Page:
Heat pump and refrigeration cycle

In heating, ventilation and air conditioning (HVAC) applications, the term heat pump usually refers to easily reversible vapor-compression refrigeration devices optimized for high efficiency in both directions of thermal energy transfer.


Heat spontaneously flows from warmer places to colder spaces. A heat pump can absorb heat from a cold space and release it to a warmer one, and vice-versa. "Heat" is not conserved in this process, which requires some amount of external high grade (low-entropy) energy, such as electricity.


Heat pumps are used to provide heating because less high-grade energy is required for their operation than appears in the released heat. Most of the energy for heating comes from the external environment, and only a fraction comes from electricity (or some other high-grade energy source required to run a compressor). In electrically powered heat pumps, the heat transferred can be three or four times larger than the electrical power consumed, giving the system a Coefficient of Performance (COP) of 3 or 4, as opposed to a COP of 1 of a conventional electrical resistance heater, in which all heat is produced from input electrical energy.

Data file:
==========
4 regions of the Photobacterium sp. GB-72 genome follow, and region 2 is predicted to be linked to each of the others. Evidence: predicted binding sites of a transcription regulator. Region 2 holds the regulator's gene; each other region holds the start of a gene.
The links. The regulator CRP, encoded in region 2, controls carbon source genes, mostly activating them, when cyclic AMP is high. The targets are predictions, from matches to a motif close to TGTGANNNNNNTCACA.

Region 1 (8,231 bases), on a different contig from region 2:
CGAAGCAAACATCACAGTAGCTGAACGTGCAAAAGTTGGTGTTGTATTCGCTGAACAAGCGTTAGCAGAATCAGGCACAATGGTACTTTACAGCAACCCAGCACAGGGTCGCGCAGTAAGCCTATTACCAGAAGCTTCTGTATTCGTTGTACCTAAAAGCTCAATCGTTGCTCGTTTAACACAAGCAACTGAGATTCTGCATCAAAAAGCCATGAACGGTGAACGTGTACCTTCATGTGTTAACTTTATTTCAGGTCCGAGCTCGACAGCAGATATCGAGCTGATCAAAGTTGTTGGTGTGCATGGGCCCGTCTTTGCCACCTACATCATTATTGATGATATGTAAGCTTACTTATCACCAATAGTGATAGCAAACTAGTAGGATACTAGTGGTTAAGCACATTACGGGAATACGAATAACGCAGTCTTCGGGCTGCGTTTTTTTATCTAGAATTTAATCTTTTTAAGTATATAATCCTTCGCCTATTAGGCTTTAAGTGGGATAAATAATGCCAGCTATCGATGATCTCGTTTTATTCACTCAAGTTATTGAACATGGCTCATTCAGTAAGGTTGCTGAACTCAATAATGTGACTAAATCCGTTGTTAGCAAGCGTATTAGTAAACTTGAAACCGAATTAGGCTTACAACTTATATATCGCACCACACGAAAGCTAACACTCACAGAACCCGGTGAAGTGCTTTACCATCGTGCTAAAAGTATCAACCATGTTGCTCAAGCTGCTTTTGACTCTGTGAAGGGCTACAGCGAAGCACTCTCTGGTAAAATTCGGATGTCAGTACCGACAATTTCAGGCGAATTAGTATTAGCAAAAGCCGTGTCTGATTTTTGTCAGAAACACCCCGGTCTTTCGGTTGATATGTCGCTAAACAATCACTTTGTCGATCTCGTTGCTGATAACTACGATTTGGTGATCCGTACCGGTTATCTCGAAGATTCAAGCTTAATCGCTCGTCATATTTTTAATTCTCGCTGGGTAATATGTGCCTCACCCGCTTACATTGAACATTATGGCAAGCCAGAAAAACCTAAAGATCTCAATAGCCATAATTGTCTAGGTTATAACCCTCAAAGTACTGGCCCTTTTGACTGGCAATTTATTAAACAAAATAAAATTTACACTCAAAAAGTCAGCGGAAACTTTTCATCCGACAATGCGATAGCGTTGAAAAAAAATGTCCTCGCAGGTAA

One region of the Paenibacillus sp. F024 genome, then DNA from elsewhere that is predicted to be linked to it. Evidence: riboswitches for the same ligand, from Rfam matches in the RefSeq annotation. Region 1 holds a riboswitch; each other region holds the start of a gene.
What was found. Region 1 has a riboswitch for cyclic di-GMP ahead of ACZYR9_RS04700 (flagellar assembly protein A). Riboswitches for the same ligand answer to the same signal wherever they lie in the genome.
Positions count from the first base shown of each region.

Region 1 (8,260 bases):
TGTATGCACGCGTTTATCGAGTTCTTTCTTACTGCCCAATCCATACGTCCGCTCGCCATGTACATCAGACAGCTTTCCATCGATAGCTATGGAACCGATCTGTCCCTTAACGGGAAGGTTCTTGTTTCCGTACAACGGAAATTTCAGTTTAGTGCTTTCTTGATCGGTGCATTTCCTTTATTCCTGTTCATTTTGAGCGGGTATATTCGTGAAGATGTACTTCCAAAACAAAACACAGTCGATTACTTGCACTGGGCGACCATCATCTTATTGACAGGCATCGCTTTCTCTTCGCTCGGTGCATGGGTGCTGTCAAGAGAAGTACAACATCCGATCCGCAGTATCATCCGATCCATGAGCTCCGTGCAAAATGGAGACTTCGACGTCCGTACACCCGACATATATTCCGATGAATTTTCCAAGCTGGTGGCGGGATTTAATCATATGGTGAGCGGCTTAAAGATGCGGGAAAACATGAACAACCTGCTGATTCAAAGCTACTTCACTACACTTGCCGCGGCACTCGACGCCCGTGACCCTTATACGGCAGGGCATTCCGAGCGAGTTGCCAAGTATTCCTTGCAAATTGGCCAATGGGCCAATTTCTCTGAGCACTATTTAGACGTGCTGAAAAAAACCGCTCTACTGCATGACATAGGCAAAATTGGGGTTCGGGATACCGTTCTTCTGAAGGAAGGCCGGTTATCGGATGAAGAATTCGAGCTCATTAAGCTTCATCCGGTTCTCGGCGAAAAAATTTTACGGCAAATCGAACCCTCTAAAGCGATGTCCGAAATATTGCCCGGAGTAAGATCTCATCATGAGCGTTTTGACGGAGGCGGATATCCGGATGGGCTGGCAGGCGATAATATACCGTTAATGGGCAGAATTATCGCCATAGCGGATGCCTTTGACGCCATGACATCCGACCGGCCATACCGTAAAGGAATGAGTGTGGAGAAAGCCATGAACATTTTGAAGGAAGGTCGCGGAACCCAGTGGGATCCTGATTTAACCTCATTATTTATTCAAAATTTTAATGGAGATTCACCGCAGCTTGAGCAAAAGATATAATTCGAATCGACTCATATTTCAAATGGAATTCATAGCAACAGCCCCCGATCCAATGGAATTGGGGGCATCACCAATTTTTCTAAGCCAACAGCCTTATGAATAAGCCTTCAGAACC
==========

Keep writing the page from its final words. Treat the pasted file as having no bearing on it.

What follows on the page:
Heat pumps use a refrigerant as an intermediate fluid to absorb heat where it vaporizes, in the evaporator, and then to release heat where the refrigerant condenses, in the condenser. The refrigerant flows through insulated pipes between the evaporator and the condenser, allowing for efficient thermal energy transfer at relatively long distances.